You were surprised at the Forum... and other resources (June, 2009)

   WCCC Spotlight June 9,2009
    A frequent reminder that our kids and families matter!
Upcoming Events & Opportunities
Summer jobs for
 14-24 year-olds

South County Community Action Agency
(401) 789-3016, x330

   SCCAA will take 110 students living in Charlestown, Exeter, Hopkinton, Narragansett, New Shoreham, North Kingstown, Richmond, South Kingstown, Westerly, or West Greenwich for two six-week summer job programs beginning in July.
   The first is for 14 and 15-year-olds and focuses on job readiness skills development. It features workplace tours, fun field trips, and career exploration activities. Anyone can apply, regardless of family income. The program pays $250.
   The second program is for 16-24-year-olds. Participants are paid minimum wage to work four days a week and attend classroom-based job readiness training one day a week. This program is income-based.
  The Workforce Partnership
of Greater Rhode Island is funding the programs.
Meet your Congressmen!

Radisson Airport Hotel
2081 Post Road, Warwick
Monday, June 15
Monday, June 29
(401) 444-0609

The United Way is hosting meetings with Senators Jack Reed and Sheldon White- house on June 15th and Representatives Patrick Kennedy and James Langevin on June 29th.
   The two-part discussion (you can attend either or both) will address human service concerns.
Important posters
for your agency

on Low Cost or No Cost
Health Insurance/RIte Care
for Kids and Families.
In English and Spanish.
Available from RI Kids Count.
To read

Children during a recession
Children who experience poverty during a recession will achieve lower levels of education and earn less as adults throughout their lifetime than others, according to a new report available for free online: Turning Point: The Long Term Effects of Recession-Induced Child Poverty.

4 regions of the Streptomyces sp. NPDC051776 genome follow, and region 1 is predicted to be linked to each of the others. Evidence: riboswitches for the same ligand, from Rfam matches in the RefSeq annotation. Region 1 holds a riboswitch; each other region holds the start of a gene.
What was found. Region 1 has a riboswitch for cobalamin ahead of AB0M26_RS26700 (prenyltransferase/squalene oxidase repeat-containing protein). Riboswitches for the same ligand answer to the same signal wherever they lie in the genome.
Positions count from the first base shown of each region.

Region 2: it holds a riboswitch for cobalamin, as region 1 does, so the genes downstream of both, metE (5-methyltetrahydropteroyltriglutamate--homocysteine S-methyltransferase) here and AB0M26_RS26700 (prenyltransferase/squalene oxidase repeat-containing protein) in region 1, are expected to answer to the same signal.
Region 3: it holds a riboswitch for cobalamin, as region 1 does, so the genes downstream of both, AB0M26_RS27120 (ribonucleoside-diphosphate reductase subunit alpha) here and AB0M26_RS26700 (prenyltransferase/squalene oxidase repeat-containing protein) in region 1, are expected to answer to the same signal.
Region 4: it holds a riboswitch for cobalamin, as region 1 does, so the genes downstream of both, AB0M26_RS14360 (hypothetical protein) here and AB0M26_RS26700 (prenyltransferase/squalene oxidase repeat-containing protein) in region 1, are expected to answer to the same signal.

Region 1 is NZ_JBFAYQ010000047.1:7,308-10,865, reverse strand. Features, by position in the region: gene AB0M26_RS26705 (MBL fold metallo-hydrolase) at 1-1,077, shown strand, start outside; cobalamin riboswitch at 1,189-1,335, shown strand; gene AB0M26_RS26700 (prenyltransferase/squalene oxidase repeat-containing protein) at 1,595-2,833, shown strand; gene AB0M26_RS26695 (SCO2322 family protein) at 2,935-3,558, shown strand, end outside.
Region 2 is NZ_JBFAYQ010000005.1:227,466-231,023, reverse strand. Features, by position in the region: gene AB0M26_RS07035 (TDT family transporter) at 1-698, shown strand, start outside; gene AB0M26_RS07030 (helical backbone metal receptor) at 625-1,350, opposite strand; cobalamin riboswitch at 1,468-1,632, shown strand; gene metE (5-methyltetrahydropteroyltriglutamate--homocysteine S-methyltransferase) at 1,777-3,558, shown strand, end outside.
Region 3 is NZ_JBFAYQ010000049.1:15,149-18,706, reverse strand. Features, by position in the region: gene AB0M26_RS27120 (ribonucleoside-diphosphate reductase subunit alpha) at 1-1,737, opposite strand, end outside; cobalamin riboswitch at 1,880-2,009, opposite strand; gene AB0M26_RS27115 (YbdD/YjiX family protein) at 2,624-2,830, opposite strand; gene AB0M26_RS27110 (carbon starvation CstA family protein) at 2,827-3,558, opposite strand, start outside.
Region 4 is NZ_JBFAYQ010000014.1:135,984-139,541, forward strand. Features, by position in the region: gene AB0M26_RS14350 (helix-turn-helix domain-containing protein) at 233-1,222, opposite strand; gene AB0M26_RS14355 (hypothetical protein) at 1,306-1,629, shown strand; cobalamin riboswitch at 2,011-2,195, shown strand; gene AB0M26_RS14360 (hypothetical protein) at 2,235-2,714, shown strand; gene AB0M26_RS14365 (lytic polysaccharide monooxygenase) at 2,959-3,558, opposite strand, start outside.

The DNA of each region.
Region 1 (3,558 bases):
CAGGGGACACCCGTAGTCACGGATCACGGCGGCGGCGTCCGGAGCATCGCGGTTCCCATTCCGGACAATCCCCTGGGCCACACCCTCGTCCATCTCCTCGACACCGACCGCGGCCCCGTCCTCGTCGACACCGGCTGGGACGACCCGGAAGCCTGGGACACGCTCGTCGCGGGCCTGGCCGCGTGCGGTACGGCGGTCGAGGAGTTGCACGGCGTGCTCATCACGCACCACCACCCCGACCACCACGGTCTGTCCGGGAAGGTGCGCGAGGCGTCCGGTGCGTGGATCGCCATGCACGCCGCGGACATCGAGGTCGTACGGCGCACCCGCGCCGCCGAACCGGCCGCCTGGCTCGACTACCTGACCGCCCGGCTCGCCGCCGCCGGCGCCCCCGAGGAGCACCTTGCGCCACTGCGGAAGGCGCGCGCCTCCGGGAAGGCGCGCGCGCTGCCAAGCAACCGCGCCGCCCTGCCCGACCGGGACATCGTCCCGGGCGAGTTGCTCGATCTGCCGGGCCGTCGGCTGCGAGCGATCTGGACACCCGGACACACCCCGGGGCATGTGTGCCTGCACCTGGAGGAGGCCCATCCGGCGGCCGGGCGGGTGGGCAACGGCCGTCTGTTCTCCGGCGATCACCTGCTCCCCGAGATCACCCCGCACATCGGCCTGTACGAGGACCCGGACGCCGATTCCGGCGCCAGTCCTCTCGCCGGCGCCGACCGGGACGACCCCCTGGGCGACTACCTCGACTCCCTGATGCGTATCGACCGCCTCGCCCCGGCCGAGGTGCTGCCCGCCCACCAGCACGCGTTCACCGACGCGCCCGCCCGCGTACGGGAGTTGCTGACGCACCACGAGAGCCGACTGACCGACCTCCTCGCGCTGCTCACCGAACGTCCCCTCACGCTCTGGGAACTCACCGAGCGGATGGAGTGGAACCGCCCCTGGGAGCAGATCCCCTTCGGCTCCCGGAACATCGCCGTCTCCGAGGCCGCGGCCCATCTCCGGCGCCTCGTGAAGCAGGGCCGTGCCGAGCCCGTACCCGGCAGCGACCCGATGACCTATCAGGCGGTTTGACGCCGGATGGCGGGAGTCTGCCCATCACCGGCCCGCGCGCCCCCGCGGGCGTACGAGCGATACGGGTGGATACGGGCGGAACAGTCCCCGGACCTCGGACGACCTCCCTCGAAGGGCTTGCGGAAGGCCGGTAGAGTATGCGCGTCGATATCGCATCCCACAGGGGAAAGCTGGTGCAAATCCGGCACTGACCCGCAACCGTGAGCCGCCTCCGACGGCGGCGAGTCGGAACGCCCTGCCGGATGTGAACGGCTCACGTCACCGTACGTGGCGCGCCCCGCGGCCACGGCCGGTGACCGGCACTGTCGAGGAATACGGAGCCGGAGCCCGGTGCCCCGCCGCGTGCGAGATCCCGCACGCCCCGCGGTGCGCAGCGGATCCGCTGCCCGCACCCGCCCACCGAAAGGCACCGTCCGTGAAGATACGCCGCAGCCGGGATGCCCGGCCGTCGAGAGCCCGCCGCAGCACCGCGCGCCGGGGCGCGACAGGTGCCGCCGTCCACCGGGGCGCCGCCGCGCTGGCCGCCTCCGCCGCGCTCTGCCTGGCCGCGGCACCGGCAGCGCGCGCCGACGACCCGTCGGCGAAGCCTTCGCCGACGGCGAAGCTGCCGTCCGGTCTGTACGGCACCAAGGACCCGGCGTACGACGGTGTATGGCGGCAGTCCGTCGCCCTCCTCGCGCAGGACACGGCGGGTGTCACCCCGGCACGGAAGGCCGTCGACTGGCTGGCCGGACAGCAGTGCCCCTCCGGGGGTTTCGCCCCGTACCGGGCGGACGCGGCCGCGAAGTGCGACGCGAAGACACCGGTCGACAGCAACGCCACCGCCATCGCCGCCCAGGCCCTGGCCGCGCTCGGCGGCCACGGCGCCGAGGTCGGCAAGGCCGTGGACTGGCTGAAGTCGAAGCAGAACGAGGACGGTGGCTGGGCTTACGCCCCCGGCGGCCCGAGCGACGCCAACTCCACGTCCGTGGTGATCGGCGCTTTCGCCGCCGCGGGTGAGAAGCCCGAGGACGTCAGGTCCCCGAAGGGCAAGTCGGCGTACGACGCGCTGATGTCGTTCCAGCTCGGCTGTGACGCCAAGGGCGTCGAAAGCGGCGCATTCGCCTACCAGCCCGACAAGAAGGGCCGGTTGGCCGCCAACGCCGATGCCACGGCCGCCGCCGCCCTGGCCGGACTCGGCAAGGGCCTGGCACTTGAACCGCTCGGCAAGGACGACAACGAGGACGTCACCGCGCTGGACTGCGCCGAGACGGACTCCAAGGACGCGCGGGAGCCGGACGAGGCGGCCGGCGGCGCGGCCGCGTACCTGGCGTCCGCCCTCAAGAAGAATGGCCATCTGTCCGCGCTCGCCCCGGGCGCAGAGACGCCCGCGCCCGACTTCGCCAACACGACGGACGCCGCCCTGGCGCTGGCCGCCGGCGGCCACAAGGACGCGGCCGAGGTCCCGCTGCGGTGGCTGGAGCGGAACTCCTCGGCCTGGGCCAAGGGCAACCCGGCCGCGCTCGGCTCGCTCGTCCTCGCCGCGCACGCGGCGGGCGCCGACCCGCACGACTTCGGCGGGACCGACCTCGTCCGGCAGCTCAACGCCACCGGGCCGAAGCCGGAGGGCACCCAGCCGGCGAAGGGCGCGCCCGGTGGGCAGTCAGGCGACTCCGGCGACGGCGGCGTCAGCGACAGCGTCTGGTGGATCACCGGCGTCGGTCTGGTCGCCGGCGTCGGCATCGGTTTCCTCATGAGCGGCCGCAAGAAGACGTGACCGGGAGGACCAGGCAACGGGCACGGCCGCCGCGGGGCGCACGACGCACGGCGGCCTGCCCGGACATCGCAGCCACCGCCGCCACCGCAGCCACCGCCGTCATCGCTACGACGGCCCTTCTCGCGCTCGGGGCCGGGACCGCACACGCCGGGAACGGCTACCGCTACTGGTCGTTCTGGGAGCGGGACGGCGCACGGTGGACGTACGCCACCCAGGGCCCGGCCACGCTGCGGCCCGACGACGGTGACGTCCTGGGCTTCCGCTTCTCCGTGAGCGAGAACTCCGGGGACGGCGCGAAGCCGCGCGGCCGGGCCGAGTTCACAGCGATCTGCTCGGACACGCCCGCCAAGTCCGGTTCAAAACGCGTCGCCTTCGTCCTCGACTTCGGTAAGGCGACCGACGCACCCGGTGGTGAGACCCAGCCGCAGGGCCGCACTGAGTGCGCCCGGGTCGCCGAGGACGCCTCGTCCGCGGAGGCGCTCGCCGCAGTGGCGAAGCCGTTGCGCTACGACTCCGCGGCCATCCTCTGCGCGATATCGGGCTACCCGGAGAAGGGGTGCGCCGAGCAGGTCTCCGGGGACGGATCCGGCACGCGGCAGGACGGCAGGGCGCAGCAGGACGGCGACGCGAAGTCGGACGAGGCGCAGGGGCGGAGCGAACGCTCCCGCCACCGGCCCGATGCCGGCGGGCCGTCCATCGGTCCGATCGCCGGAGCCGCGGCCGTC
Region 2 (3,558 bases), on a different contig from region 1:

Danger of food shortages
Food shortages are more harmful to children's health than previously thought, according to new issue brief from Children's HealthWatch. Even Very Low Levels of Food Insecurity Found to Harm Children's Health
finds that children in marginally food secure households are more likely to be in fair or poor health and to have been hospitalized since birth
Quick Links...
WCCC Website
Latest "...and How are the kids?"

Behavioral Health Directory
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"Parenting support" and "Housing" are the key priorities for Forum attendees, survey shows

United Way's Maione warns 2010 will be 'tough'.
  More than 100 advocates for children - legislators, agency representatives, community members - filled The Village Inn for the 7th Annual Washington County Coalition for Children Children's Issues Forum in May.
   They cheered as the Coalition gave the 2009 Champion for Children Award to South Kingstown School Superintendent Dr. Robert Hicks; the 2009 Champion for Community Change Award to Dr. Louise Kiessling; and a Community Partnership Award to the Community Health Clerkship program with Brown University's Alpert Medical School.
   They collectively groaned as they heard United Way President Anthony Maione warn that 2010 could be a more difficult funding year than 2009, but responded to his "can do" attitude.